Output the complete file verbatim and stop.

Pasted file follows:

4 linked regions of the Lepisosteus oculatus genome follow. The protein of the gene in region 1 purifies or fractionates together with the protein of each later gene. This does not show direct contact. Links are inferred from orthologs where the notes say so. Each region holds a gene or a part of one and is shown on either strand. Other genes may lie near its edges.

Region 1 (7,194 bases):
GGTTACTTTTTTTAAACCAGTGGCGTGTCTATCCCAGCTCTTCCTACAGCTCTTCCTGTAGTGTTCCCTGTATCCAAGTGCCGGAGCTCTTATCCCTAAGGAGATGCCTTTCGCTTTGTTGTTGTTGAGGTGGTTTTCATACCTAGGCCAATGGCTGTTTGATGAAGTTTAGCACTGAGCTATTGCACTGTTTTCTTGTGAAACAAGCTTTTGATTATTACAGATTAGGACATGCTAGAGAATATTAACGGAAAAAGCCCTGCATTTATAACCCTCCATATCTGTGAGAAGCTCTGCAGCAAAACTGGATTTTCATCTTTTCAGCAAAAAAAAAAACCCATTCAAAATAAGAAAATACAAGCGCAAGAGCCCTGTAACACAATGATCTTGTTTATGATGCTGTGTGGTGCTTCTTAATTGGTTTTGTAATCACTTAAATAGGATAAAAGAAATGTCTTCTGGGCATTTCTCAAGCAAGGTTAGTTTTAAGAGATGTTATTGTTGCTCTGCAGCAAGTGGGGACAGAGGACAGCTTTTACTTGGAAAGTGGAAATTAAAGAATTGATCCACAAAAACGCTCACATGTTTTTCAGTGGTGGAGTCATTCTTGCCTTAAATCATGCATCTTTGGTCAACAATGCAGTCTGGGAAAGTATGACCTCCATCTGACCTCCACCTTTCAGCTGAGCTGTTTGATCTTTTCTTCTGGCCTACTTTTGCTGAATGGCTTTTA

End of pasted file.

4 linked regions of the Lepisosteus oculatus genome follow. The protein of the gene in region 1 purifies or fractionates together with the protein of each later gene. This does not show direct contact. Links are inferred from orthologs where the notes say so. Each region holds a gene or a part of one and is shown on either strand. Other genes may lie near its edges.

Region 1 (7,194 bases):
GGTTACTTTTTTTAAACCAGTGGCGTGTCTATCCCAGCTCTTCCTACAGCTCTTCCTGTAGTGTTCCCTGTATCCAAGTGCCGGAGCTCTTATCCCTAAGGAGATGCCTTTCGCTTTGTTGTTGTTGAGGTGGTTTTCATACCTAGGCCAATGGCTGTTTGATGAAGTTTAGCACTGAGCTATTGCACTGTTTTCTTGTGAAACAAGCTTTTGATTATTACAGATTAGGACATGCTAGAGAATATTAACGGAAAAAGCCCTGCATTTATAACCCTCCATATCTGTGAGAAGCTCTGCAGCAAAACTGGATTTTCATCTTTTCAGCAAAAAAAAAAACCCATTCAAAATAAGAAAATACAAGCGCAAGAGCCCTGTAACACAATGATCTTGTTTATGATGCTGTGTGGTGCTTCTTAATTGGTTTTGTAATCACTTAAATAGGATAAAAGAAATGTCTTCTGGGCATTTCTCAAGCAAGGTTAGTTTTAAGAGATGTTATTGTTGCTCTGCAGCAAGTGGGGACAGAGGACAGCTTTTACTTGGAAAGTGGAAATTAAAGAATTGATCCACAAAAACGCTCACATGTTTTTCAGTGGTGGAGTCATTCTTGCCTTAAATCATGCATCTTTGGTCAACAATGCAGTCTGGGAAAGTATGACCTCCATCTGACCTCCACCTTTCAGCTGAGCTGTTTGATCTTTTCTTCTGGCCTACTTTTGCTGAATGGCTTTTA